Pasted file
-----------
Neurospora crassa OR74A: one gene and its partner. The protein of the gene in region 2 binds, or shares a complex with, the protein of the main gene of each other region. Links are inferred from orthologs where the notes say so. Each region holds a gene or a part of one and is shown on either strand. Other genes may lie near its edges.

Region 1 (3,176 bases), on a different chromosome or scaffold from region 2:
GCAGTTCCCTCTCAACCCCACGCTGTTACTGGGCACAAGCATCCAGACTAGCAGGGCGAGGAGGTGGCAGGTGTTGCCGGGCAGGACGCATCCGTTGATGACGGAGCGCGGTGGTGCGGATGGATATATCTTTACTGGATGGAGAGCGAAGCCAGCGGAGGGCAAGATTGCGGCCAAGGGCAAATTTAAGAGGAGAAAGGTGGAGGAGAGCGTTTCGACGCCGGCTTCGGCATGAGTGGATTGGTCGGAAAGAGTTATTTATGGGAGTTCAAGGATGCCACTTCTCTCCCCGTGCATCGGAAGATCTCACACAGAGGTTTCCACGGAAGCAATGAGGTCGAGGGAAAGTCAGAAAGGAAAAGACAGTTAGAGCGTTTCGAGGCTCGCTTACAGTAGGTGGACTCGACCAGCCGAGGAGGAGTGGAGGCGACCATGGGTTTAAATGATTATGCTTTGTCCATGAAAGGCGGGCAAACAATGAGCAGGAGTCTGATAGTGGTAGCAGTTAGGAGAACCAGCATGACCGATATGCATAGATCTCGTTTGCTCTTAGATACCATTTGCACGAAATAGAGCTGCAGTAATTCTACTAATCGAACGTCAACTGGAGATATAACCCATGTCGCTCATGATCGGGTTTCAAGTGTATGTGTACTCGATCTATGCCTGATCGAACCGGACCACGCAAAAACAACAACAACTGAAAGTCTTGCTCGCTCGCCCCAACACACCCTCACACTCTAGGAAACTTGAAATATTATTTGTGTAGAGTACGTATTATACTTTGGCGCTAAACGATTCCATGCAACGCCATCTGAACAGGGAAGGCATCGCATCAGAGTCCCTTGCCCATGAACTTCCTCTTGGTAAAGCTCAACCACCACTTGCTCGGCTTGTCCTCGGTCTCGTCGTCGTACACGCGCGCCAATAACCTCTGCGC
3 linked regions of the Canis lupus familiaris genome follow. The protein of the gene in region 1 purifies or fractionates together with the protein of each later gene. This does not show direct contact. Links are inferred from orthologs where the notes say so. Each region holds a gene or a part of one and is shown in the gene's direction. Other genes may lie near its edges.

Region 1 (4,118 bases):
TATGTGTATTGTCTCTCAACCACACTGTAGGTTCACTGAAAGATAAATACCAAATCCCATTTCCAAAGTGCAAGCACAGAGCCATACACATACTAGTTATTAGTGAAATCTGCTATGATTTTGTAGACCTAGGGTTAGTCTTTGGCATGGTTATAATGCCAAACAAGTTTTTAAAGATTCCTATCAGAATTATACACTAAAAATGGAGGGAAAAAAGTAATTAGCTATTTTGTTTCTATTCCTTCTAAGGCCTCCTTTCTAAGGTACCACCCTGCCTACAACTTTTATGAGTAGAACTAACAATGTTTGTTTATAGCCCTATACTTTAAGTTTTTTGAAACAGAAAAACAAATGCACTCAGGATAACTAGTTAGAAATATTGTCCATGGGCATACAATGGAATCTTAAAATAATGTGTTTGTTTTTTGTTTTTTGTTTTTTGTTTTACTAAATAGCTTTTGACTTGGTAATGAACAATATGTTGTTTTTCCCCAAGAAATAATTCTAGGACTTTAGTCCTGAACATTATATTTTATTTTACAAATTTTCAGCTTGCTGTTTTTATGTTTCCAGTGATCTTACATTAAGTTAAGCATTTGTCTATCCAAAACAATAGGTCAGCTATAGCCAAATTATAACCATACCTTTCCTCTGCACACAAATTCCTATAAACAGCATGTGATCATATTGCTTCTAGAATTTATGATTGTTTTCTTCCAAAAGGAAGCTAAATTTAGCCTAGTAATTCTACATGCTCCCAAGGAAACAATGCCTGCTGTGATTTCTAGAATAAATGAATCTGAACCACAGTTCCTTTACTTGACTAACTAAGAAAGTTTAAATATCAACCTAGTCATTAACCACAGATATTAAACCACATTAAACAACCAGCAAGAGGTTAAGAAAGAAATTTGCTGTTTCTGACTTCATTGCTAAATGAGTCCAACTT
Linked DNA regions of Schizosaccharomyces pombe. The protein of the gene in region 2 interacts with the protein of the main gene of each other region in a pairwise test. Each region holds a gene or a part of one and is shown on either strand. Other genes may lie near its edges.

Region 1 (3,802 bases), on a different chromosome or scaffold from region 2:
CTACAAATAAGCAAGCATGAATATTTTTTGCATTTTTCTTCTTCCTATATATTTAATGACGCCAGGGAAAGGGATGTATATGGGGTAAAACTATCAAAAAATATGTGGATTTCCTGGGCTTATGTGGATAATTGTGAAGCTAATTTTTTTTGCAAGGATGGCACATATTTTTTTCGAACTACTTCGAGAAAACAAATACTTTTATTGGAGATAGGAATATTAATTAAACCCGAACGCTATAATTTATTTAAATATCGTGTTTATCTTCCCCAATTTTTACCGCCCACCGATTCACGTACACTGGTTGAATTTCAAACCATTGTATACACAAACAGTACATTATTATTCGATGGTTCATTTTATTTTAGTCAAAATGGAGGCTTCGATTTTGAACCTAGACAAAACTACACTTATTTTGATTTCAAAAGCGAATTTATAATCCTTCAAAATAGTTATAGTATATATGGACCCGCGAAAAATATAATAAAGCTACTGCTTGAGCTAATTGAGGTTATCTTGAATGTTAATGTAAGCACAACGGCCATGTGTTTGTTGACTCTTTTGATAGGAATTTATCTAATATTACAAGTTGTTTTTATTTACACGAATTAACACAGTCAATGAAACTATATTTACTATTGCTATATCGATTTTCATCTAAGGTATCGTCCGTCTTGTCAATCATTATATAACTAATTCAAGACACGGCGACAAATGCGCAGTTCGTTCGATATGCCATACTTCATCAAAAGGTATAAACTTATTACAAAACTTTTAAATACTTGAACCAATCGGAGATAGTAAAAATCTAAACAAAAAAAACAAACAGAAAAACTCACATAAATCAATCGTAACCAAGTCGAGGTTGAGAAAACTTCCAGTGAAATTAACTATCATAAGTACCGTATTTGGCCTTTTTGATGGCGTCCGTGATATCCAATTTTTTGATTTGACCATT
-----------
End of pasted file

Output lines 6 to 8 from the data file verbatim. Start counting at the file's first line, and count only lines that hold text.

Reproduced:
TATGTGTATTGTCTCTCAACCACACTGTAGGTTCACTGAAAGATAAATACCAAATCCCATTTCCAAAGTGCAAGCACAGAGCCATACACATACTAGTTATTAGTGAAATCTGCTATGATTTTGTAGACCTAGGGTTAGTCTTTGGCATGGTTATAATGCCAAACAAGTTTTTAAAGATTCCTATCAGAATTATACACTAAAAATGGAGGGAAAAAAGTAATTAGCTATTTTGTTTCTATTCCTTCTAAGGCCTCCTTTCTAAGGTACCACCCTGCCTACAACTTTTATGAGTAGAACTAACAATGTTTGTTTATAGCCCTATACTTTAAGTTTTTTGAAACAGAAAAACAAATGCACTCAGGATAACTAGTTAGAAATATTGTCCATGGGCATACAATGGAATCTTAAAATAATGTGTTTGTTTTTTGTTTTTTGTTTTTTGTTTTACTAAATAGCTTTTGACTTGGTAATGAACAATATGTTGTTTTTCCCCAAGAAATAATTCTAGGACTTTAGTCCTGAACATTATATTTTATTTTACAAATTTTCAGCTTGCTGTTTTTATGTTTCCAGTGATCTTACATTAAGTTAAGCATTTGTCTATCCAAAACAATAGGTCAGCTATAGCCAAATTATAACCATACCTTTCCTCTGCACACAAATTCCTATAAACAGCATGTGATCATATTGCTTCTAGAATTTATGATTGTTTTCTTCCAAAAGGAAGCTAAATTTAGCCTAGTAATTCTACATGCTCCCAAGGAAACAATGCCTGCTGTGATTTCTAGAATAAATGAATCTGAACCACAGTTCCTTTACTTGACTAACTAAGAAAGTTTAAATATCAACCTAGTCATTAACCACAGATATTAAACCACATTAAACAACCAGCAAGAGGTTAAGAAAGAAATTTGCTGTTTCTGACTTCATTGCTAAATGAGTCCAACTT
Linked DNA regions of Schizosaccharomyces pombe. The protein of the gene in region 2 interacts with the protein of the main gene of each other region in a pairwise test. Each region holds a gene or a part of one and is shown on either strand. Other genes may lie near its edges.

Region 1 (3,802 bases), on a different chromosome or scaffold from region 2: